Assessment of Authentic Performance in School Mathematics

By Richard Lesh; Susan J. Lamon | Go to book overview

the reader can say. But we have become convinced, from studying these videotapes, and from working with teachers in going over analyses of these tapes, that both teachers and students have much to gain from making efforts toward this very fine-grained analysis of how students are actually thinking about mathematical problems and mathematical situations. This is a valuable and important form of assessment, and in the right context it can be carried out successfully.


A Note on Heroes

Clearly, we argue for the importance of looking on a very minute level at how students think about mathematical situations, and at how teachers think that students think about mathematical situations. We see this as one of the most critical questions in mathematics education. It requires careful and insightful analysis--but even more, it requires teachers who will seek out the best possible data, even in instances where they may, given hindsight, wish that they had done something differently.

This is the spirit of the very best in science, seeking truth without placing blame. In our view, the real heroes of these studies are the teachers, people like Linda and Pat, who have worked so hard and so selflessly to get and to share the most complete possible data, even when they wish they had known earlier some of the things they only found out about later on.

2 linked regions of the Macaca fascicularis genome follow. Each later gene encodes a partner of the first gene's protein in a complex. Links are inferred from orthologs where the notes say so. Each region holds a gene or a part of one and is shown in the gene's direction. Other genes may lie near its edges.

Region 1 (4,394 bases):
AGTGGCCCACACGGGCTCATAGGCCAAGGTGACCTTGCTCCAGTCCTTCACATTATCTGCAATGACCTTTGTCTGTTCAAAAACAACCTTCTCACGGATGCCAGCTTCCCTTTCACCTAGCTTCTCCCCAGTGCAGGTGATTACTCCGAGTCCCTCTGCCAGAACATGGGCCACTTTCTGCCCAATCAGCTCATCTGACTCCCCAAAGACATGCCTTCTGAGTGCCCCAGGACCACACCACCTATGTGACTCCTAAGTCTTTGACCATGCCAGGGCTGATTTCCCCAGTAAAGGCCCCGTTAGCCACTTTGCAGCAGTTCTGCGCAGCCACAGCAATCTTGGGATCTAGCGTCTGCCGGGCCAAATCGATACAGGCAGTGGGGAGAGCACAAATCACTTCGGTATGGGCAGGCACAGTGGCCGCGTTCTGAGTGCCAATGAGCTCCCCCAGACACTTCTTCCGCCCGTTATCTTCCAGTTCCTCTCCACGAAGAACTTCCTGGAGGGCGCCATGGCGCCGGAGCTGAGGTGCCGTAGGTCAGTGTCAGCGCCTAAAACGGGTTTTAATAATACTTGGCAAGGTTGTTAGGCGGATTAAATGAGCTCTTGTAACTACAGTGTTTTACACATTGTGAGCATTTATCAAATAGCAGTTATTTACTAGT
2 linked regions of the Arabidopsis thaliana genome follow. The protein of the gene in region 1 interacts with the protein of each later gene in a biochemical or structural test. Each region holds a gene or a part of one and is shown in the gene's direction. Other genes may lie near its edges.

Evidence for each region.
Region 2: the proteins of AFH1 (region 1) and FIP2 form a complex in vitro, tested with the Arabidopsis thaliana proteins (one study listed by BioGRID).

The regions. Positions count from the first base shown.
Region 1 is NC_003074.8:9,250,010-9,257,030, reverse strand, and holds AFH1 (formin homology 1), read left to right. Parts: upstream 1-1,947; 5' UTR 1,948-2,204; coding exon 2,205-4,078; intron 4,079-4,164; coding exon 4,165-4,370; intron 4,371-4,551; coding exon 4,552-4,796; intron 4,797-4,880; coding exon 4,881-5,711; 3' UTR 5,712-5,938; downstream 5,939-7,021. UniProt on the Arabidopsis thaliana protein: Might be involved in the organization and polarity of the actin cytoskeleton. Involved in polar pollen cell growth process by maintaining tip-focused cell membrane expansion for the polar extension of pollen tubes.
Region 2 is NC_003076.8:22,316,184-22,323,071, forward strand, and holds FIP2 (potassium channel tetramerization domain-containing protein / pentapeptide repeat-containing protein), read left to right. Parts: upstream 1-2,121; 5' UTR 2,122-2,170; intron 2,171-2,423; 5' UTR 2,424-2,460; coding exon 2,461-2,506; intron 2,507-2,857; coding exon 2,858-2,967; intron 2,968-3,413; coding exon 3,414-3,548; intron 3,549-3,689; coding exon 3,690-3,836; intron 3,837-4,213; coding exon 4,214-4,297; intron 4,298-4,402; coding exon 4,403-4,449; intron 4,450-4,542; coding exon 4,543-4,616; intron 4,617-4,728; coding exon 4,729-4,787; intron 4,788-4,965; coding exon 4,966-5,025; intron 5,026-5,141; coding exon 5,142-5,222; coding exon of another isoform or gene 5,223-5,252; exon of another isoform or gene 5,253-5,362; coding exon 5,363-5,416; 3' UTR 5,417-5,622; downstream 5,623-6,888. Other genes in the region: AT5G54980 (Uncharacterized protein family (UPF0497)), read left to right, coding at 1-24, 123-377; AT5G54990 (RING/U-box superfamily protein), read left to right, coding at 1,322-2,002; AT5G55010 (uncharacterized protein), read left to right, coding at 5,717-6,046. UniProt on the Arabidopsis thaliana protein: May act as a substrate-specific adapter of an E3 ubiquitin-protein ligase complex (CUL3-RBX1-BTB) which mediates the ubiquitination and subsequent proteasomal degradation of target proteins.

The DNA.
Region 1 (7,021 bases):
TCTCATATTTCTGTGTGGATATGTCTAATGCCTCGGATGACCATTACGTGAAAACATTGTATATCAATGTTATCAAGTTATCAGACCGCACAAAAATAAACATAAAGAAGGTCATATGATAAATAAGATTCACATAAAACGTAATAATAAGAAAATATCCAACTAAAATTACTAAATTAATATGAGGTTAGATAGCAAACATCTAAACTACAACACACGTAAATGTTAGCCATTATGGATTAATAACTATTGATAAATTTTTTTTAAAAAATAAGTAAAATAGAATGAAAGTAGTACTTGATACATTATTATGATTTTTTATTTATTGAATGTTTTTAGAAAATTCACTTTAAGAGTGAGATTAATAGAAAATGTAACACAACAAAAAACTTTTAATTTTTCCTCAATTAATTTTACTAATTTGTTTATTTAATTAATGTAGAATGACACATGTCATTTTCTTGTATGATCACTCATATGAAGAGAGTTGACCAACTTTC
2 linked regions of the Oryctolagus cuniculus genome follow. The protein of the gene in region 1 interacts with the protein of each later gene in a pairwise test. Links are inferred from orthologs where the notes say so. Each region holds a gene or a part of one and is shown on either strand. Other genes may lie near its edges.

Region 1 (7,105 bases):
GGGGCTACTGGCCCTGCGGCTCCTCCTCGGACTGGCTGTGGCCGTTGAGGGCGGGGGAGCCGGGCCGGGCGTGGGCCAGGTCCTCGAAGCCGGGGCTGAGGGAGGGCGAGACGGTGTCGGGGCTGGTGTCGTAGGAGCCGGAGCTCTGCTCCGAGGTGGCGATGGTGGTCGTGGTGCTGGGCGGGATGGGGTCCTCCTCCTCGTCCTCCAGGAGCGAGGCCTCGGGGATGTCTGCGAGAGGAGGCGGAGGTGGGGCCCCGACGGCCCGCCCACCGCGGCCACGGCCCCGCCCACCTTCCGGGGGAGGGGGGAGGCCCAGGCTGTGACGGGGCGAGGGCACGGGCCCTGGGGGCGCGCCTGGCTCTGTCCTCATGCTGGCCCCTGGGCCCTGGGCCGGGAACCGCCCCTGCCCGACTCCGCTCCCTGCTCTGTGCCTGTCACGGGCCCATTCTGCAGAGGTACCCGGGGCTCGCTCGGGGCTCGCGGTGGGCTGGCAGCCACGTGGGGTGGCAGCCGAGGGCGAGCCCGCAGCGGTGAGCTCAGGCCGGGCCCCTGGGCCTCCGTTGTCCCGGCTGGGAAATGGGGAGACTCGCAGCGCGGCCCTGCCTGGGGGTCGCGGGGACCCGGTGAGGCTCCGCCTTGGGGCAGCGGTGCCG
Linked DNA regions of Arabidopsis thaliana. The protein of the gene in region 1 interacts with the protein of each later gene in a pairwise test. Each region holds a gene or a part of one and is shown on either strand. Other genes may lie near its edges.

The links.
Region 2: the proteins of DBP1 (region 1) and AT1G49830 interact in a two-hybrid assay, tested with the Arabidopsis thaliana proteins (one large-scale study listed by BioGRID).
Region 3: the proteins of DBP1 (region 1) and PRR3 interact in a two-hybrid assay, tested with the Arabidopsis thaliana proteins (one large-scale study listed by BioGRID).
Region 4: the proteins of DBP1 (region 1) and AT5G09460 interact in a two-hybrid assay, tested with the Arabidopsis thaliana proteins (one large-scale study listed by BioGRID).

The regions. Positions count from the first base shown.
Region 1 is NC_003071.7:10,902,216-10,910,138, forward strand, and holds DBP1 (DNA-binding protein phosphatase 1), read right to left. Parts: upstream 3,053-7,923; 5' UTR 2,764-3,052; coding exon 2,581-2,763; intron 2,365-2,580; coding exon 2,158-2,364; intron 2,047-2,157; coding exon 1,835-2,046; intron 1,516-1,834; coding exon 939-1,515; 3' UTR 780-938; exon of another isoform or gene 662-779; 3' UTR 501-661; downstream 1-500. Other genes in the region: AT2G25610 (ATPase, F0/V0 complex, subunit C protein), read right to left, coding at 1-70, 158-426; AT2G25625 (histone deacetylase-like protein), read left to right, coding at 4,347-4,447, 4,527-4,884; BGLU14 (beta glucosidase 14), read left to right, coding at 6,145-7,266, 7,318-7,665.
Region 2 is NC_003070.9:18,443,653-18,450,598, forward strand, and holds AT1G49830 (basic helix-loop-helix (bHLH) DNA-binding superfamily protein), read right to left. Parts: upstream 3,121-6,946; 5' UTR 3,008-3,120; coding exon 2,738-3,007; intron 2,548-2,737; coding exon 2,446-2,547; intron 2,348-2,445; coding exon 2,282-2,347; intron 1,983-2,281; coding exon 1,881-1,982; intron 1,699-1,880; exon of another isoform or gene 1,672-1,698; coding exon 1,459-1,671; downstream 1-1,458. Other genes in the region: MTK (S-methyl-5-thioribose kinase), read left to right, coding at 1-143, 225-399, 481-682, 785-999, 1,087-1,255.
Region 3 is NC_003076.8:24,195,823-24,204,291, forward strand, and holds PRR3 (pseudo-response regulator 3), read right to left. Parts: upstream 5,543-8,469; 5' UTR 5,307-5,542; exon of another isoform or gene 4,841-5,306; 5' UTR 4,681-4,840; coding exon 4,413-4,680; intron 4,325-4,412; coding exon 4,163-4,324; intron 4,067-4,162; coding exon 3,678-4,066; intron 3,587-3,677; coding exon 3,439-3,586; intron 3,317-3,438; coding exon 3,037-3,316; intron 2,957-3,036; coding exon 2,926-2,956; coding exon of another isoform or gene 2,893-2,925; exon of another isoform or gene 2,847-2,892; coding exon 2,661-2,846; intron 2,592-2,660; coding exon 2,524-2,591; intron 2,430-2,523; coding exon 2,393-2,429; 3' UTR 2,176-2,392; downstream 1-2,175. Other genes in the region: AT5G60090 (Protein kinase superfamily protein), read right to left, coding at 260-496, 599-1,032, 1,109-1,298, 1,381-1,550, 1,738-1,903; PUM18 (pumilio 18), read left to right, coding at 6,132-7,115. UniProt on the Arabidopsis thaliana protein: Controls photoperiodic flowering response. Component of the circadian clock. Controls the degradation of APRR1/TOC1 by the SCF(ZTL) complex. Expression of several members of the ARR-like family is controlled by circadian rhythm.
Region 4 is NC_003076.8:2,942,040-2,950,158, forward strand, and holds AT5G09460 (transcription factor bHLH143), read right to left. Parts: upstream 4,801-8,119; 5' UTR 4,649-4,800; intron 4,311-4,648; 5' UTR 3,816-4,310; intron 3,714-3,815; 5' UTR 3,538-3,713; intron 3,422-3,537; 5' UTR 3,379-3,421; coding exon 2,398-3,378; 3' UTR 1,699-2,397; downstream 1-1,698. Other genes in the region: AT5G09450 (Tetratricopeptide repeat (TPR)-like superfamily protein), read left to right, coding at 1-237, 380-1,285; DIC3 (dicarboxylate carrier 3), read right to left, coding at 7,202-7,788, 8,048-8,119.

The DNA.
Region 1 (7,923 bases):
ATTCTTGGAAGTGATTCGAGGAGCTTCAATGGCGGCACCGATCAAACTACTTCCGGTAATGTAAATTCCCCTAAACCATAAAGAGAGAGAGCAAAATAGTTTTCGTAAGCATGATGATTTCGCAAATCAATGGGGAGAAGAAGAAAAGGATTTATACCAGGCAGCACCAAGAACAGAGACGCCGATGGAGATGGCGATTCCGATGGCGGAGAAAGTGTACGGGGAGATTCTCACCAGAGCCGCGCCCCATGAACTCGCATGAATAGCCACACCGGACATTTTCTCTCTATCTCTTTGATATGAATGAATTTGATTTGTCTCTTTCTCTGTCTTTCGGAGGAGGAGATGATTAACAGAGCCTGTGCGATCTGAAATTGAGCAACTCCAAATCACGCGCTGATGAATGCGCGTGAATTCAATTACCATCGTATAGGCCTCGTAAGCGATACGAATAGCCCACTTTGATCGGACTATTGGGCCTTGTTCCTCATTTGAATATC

NOTES AND REFERENCES
1.
Much could be said in analysis of the teacher's sudden introduction of the idea of boxes to hold the pizza. Pedagogically, we do not like it, since we see it as an intrusion that is not central to this problem. But from a theoretical point of view, it is in fact important. For one thing, it is one instance of the role that previous personal experience and concrete materials can have on shaping one's ideas (see, for example, Dana's concern about making outfits that do not match, Maher and Martino, 1992). It also looks quite different when viewed from the perspective of Lesh's important theory of "model-eliciting problems" (Algebra Group e-mail Forum, JKAPUT@umassd.edu, 19 February 1992). Since these tasks start with real- world activities or situations, many different aspects of these situations can be considered to be relevant. Indeed, just this sort of "reality" consideration has led the teacher into one interpretation, and Brian into a different one. Unfortunately, in this instance they were not able to share their different perspectives effectively.

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